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Las Vegas Lays the Foundation of a New WNBA Dynasty
The Aces’ record-setting 2023 season was among the most dominant in league history.
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For the first time in over twenty years, the Las Vegas Aces have done what seemed impossible: go back-to-back as WNBA champions.
The significance of that achievement can’t be diminished. Since the Los Angeles Sparks repeated in 2001 and 2002, reigning champions were 0-6 in the Finals before this season— and that’s if they made it that far. Even the Minnesota Lynx, who ruled over the league for the best part of the 2010s, could never string together back-to-back titles. All that’s to say, it’s really hard to repeat.
If anyone could do it though, it was Las Vegas. The Aces didn’t just roll out the same game plan as last year: they improved in nearly every facet of the game. The offseason acquisitions of Alysha Clark and Candace Parker (pre-injury) bolstered the defense, while Jackie Young continued her meteoric rise to become one of the most efficient guards in the league. A’ja Wilson was statistically superior to last year’s MVP season and thoroughly outplayed this year’s recipient in the playoffs to take home her first Finals MVP trophy. As if to put an exclamation point on the year, they closed out New York on the road while down two starters.
With all members of the “Core Four” under contract for next year and none over the age of 31, the Aces don’t look to be slowing down any time soon. While their championship tally hasn’t quite reached the levels of the Comets and Lynx dynasties, the 2023 Aces just put up one of the best seasons in league history. To quantify just how good, we need to take a look back.
On record alone, the 2023 Aces are among the best to ever do it. Their 34-win season is the most ever, though, of course, that’s primarily due to the expanded 40-game season. Translated to win percentage, they sit fourth at 85%.
Las Vegas is also in the top echelon of net rating (margin per 100 possessions). Their net rating of 15.4 is the highest since the Houston Comets in 1998 and 2000, when they twice exceeded 17.
Those Comets margins were largely powered by their incredible, sub-90 defensive ratings, with their 85.2 defensive rating in 1998 easily a record among WNBA champions. For context, Houston only allowed their opponents 63.5 and 64.6 points per game in 1998 and 2000, respectively. As teams have steadily begun to play faster and take more threes since the league’s inception, those defensive numbers have become virtually impossible to replicate. Over the last decade, just one team (the 2015 New York Liberty, at 89.6) has recorded a sub-90 defensive rating.
Still, that’s not to say the Aces were a poor defensive team. Their defensive rating of 95.8 was the best in the league this season and a marked improvement from the 101.2 points allowed per 100 possessions last season. With Parker sidelined during the second half of the season, Defensive Player of the Year A’ja Wilson stepped up to post new career highs in total rebounds and defensive win shares. It was also Clark’s brilliant defense on Breanna Stewart that forced New York into a hail mary shot at the end of Game 4, effectively sealing the championship for the Aces.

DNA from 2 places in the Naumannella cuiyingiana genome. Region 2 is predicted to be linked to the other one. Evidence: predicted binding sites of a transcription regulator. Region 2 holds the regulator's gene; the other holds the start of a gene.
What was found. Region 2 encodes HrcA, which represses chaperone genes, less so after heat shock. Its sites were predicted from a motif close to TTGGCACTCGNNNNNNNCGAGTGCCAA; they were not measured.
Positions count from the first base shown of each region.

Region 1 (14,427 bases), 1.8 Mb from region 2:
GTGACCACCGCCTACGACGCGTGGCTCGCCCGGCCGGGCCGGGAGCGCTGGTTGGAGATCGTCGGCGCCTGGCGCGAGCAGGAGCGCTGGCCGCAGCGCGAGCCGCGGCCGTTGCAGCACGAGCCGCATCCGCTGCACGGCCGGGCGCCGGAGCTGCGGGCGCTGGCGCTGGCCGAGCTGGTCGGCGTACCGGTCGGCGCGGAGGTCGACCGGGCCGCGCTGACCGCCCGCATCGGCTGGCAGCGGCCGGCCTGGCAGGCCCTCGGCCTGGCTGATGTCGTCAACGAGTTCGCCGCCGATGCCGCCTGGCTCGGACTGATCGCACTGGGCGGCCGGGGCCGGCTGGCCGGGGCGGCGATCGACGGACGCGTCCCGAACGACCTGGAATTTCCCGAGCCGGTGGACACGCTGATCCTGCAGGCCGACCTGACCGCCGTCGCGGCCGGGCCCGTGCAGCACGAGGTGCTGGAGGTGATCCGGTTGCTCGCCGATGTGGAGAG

But where Las Vegas shone brightest was on the offensive end of the floor. Led by Chelsea Gray, one of the most precise and creative point guards in the league, the Aces ran the table in offensive efficiency categories. They rank top-five all time in field-goal percentage (third), effective field-goal percentage (first), points per scoring attempt (first), points per possession (first) and turnover rate (fifth). The Aces also broke the 2019 Washington Mystics’ offensive rating record, posting a new league-high mark of 111.5.
Once again, given the differences in league play style since the Comets ruled in the ‘90s, it can be difficult to compare the Aces’ offense to past champions. To better contextualize Las Vegas’s offense against teams from past eras, we can look at each team’s points per game compared to that season’s average. Given that the Aces look poised to forge another WNBA dynasty, I chose to compare their offense to that of the Comets and Lynx championship teams.
While each champion outperformed the league’s scoring average, this year’s Aces did so by over 10 points, easily a new record.
With the Liberty nipping at their heels all season, Las Vegas needed to improve on both ends of the floor to be holding the championship trophy at the end of the day. A record-breaking offense and much-improved defense is as good a response as any.
There will be time to time to debate exactly where this 2023 Aces team falls in the WNBA history books. Unlike the ‘90s Comets and 2010s Lynx, Las Vegas’ story is still being written. Nothing is guaranteed in sports: this could be the second championship in a Las Vegas dynasty, or it could be the last one they win. But no matter what, this season’s Aces have set the benchmark for every other team immeasurably higher. When we look back at this chapter of WNBA history, Las Vegas will surely jump off the page.